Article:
Siân T. Blog - Tog Tales
Your face, your brand, your business. Thinking about photos for your business.
It's January; time for fresh starts, new year's resolutions and the next step in building your business or taking your idea forward. In today's online world, you'll inevitably want to make the most of the opportunities to reach your potential customers that social media provides, and you may also be thinking about other ways of getting your business out there - everything from business cards to ads in local magazines, from flyers to billboards. What do all these have in common? They rely on photographs!
For starters you need a headshot (I can feel you cringing already!) However, people buy people and they like to know who they are buying from. Customers look for people they can relate to and make the judgement of whether you are trustworthy and worth their support at just a glance. So your headshot needs to communicate a lot of information very quickly. It needs to be appropriate to your business (no-one wants to hire a party entertainer if he's wearing a suit and tie and looking stern, but similarly no one wants to hire a lawyer in a tracksuit holding a beer!) It also needs to be clear and professional - a holiday snap isn't going to cut it! The eyes are indeed the windows to the soul, so make sure yours are visible and looking straight at the camera. Avoid sunglasses or large hats, both are associated with disguises and hiding one's identity for good reason. Look your customer in the eyes, it shows a confidence in your products or services, denotes honesty and helps people engage with you.
A good headshot is an investment you'll use again and again. Every social media channel needs one, if you're interviewed or featured in the press you'll be asked for one, your website needs an 'about me' section and that should feature your headshot. Bite the bullet and get it done - you won't regret it!
Once you've got your headshot it's time to think about what other images you'll need. Social media is image hungry so for most businesses it's not practical to use only professionally shot images. However, choosing to invest on some key professional shots will allow you to spread your posts across different types for maximum impact. Broadly speaking there are three types of social media post - the hard sell, the soft sell and the engager. Opinions differ about what proportion of each you should use and it probably depends on your business, but it's worth ensuring that you're covering all three bases - otherwise your posts may work against you, turning off customers rather that raising your stock with them.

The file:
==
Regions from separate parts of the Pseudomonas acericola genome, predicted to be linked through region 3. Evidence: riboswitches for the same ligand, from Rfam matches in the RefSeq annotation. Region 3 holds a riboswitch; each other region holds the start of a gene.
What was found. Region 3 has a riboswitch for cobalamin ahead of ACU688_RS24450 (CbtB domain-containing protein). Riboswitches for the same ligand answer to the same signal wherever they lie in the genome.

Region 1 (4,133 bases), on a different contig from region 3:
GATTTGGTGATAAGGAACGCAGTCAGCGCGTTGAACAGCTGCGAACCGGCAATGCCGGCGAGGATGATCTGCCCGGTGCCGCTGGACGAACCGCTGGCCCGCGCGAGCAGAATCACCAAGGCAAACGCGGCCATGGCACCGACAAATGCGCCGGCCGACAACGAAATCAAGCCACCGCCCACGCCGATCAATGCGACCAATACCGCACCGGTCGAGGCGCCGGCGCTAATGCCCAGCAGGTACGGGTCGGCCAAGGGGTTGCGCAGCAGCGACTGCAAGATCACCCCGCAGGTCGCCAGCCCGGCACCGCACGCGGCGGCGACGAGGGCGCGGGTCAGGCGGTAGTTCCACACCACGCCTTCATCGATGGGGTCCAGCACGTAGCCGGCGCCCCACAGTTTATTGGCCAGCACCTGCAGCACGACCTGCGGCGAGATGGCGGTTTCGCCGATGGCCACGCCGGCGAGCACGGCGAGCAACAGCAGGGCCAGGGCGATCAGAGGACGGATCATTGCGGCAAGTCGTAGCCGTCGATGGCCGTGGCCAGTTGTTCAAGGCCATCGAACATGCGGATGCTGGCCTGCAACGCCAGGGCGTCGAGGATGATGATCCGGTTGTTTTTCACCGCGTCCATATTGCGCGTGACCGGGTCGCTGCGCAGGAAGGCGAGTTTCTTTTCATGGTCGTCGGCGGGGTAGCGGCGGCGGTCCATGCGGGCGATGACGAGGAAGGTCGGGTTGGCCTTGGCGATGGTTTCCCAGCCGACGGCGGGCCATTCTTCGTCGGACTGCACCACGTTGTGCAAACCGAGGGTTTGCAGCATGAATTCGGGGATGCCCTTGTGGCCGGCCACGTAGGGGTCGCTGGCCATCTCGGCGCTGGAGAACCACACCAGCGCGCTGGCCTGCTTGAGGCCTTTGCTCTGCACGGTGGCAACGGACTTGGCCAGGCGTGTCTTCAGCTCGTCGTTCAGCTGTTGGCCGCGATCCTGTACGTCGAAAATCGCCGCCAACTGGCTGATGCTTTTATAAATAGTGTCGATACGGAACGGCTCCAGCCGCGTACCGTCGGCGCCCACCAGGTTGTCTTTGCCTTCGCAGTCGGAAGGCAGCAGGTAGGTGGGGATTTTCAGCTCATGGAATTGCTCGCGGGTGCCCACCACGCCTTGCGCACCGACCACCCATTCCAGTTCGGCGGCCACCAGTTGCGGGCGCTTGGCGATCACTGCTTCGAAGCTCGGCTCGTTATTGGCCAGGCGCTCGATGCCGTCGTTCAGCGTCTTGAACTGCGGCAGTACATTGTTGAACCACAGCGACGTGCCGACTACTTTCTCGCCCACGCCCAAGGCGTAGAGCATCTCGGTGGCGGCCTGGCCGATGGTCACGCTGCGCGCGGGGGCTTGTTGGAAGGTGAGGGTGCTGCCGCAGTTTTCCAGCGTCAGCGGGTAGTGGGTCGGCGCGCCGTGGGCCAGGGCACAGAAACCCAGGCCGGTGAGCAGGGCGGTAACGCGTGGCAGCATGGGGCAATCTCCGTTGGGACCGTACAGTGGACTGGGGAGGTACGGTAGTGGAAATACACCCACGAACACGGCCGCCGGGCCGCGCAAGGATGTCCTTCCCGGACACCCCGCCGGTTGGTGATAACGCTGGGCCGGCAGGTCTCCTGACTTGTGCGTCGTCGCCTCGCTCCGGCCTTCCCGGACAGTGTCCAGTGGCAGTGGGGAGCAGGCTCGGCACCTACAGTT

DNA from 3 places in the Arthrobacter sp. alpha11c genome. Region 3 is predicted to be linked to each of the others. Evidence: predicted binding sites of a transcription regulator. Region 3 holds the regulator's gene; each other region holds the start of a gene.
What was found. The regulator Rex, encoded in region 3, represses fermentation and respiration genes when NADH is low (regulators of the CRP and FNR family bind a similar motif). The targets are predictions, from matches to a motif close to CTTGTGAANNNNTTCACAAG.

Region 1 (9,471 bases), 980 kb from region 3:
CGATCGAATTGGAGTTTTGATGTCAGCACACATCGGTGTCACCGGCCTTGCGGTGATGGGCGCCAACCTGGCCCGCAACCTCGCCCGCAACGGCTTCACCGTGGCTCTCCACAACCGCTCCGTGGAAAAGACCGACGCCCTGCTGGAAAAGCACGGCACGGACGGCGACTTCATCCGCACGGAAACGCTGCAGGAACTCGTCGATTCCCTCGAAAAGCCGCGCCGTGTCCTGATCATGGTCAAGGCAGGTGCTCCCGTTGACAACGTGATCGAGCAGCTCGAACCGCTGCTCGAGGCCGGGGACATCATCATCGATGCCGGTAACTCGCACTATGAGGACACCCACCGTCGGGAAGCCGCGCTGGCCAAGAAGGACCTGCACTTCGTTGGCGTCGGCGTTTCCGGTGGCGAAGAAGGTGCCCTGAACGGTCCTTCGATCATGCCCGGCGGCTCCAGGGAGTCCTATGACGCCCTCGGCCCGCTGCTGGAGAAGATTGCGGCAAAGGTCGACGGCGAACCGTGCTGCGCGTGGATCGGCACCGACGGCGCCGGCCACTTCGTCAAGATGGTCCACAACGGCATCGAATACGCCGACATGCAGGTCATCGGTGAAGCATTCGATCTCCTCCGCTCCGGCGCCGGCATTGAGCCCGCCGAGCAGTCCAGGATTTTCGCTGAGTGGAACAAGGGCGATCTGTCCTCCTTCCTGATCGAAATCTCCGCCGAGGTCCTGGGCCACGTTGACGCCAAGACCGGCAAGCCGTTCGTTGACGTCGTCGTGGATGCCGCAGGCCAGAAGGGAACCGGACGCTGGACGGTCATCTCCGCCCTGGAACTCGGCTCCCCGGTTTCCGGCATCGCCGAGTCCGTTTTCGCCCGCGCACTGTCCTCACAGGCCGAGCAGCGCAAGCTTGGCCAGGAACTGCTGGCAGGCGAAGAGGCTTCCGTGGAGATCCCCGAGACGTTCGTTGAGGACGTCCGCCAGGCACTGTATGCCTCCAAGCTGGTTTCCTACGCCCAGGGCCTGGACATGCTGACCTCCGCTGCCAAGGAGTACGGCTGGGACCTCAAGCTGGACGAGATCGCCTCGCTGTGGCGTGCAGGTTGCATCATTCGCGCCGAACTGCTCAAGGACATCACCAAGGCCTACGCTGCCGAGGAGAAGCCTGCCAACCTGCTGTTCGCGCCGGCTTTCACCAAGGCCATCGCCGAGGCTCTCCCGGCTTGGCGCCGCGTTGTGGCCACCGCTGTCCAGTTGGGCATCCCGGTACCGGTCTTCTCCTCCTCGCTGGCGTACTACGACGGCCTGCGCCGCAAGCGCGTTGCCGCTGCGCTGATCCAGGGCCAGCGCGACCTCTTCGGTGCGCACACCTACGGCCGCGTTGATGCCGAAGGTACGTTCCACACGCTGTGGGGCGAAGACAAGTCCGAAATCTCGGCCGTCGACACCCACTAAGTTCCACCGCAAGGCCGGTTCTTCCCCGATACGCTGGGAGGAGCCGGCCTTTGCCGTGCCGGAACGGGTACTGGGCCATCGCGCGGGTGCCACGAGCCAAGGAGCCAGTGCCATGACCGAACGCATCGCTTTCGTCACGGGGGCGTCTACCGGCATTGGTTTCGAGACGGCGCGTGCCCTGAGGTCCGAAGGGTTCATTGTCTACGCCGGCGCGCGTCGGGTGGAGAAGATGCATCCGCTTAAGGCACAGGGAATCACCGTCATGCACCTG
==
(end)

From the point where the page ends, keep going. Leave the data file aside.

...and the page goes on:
The 'hard sell' is a direct message about a product or service, giving key details such as pricing, offers or unique features and gives a direct link to buying. This kind of post works best with a high quality professional image showing off your product at its very best.
The 'soft sell' is more informational. It doesn't directly ask someone to buy, but it talks about the product, its benefits, how people are using it, what people are saying. For this you can use client photos and testimonials (make sure you have their permission) or photos you have taken of the product in use or things associated with it.
The 'engager' is not designed to sell a particular things but rather to encourage the audience to identify with you, to talk to you and to share and promote you. This is where images of you or your staff work really well, as do images of your shop or offices or more unusual shots of manufacturing processes. Critically, people like to hear about you and why or how you do what you do. They enjoy feeling part of your inner circle, getting a glimpse behind the scenes or connecting with you on a personal level. Of course, we all have to draw a line between business and private lives - so work where you are comfortable and share what you feel is relevant.
For me, business photography is a collaborative process. We work together to get the images that will have the most impact for you and your business. I also work with website designers and marketing specialists to craft on-brand images that can be used time and time again, so justifying the investment in professional photography. I've often supported people to take their own photos as well; to keep the social media machine fed with great images. I hugely enjoy feeling part of your business, feeling that I am contributing to your success by helping you communicate what you do and what makes it special. I often share websites and social media for those I've worked with and frequently connect people with the companies I've photographed.
Small business is a small world, and supporting each other is what makes us strong and enables us to compete against the giants that inevitably exist in any line of work.
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